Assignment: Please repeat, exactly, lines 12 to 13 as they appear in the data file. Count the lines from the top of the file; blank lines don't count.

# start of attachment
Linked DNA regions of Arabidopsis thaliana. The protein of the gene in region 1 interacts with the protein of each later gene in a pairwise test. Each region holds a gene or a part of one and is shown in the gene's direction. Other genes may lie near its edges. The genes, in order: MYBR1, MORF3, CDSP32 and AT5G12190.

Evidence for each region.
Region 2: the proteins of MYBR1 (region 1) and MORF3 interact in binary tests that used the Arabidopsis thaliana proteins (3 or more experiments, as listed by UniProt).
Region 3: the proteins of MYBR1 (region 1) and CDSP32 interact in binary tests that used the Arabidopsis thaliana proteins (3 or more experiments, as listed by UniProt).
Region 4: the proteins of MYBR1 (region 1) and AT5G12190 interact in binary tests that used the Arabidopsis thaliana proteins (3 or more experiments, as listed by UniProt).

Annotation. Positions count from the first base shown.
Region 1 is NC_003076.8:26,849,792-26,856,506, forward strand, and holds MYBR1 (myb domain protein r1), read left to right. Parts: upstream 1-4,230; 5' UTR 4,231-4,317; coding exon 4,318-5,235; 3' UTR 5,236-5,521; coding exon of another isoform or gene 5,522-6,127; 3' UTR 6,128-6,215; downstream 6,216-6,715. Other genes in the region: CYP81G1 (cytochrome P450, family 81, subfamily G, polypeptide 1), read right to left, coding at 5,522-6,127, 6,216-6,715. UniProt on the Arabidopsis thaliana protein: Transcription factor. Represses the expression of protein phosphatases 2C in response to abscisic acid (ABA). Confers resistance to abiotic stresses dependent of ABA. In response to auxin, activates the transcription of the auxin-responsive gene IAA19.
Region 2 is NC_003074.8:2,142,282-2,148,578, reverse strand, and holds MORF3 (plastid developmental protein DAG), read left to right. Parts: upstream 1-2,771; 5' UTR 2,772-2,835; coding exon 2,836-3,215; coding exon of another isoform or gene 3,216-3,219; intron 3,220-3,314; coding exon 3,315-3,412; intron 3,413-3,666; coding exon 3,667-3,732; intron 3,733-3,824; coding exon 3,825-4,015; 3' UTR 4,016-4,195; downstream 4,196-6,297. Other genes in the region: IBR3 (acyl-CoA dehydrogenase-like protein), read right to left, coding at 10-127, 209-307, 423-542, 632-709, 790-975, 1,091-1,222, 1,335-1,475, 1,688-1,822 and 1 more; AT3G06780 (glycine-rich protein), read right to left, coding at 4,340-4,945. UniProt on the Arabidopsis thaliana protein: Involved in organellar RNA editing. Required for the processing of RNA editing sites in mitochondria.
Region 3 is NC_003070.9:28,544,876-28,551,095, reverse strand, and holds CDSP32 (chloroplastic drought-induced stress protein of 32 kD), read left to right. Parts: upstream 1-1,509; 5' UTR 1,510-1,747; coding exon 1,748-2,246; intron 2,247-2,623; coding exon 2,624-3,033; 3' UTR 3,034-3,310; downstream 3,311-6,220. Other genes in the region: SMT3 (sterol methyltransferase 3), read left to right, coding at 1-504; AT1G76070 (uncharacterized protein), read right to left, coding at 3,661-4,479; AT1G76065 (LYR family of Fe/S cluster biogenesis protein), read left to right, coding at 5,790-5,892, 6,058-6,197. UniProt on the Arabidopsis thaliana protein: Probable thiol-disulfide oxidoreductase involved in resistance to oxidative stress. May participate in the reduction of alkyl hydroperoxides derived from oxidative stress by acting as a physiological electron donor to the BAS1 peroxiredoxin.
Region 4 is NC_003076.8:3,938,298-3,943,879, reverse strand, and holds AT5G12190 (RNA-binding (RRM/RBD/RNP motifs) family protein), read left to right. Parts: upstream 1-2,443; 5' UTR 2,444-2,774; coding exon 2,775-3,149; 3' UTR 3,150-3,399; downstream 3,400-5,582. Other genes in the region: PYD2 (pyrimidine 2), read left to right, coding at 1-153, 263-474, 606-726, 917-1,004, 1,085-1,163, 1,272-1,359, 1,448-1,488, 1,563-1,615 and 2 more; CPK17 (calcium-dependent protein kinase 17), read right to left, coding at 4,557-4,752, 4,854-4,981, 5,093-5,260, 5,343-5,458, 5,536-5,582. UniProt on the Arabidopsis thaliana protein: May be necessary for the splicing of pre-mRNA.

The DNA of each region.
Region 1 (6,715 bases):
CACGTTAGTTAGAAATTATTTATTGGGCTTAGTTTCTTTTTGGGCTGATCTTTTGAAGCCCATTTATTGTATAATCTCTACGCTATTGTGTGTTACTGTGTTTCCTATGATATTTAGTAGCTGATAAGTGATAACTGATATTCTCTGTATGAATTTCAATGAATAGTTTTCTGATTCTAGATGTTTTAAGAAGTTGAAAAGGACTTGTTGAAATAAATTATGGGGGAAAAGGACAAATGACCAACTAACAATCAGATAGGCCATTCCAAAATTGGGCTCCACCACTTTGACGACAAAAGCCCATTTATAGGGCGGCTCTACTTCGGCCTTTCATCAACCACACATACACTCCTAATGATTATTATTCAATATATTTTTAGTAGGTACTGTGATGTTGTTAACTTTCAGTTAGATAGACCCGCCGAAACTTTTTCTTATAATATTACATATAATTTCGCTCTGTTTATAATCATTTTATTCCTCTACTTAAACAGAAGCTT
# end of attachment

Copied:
Region 1 (6,715 bases):
CACGTTAGTTAGAAATTATTTATTGGGCTTAGTTTCTTTTTGGGCTGATCTTTTGAAGCCCATTTATTGTATAATCTCTACGCTATTGTGTGTTACTGTGTTTCCTATGATATTTAGTAGCTGATAAGTGATAACTGATATTCTCTGTATGAATTTCAATGAATAGTTTTCTGATTCTAGATGTTTTAAGAAGTTGAAAAGGACTTGTTGAAATAAATTATGGGGGAAAAGGACAAATGACCAACTAACAATCAGATAGGCCATTCCAAAATTGGGCTCCACCACTTTGACGACAAAAGCCCATTTATAGGGCGGCTCTACTTCGGCCTTTCATCAACCACACATACACTCCTAATGATTATTATTCAATATATTTTTAGTAGGTACTGTGATGTTGTTAACTTTCAGTTAGATAGACCCGCCGAAACTTTTTCTTATAATATTACATATAATTTCGCTCTGTTTATAATCATTTTATTCCTCTACTTAAACAGAAGCTT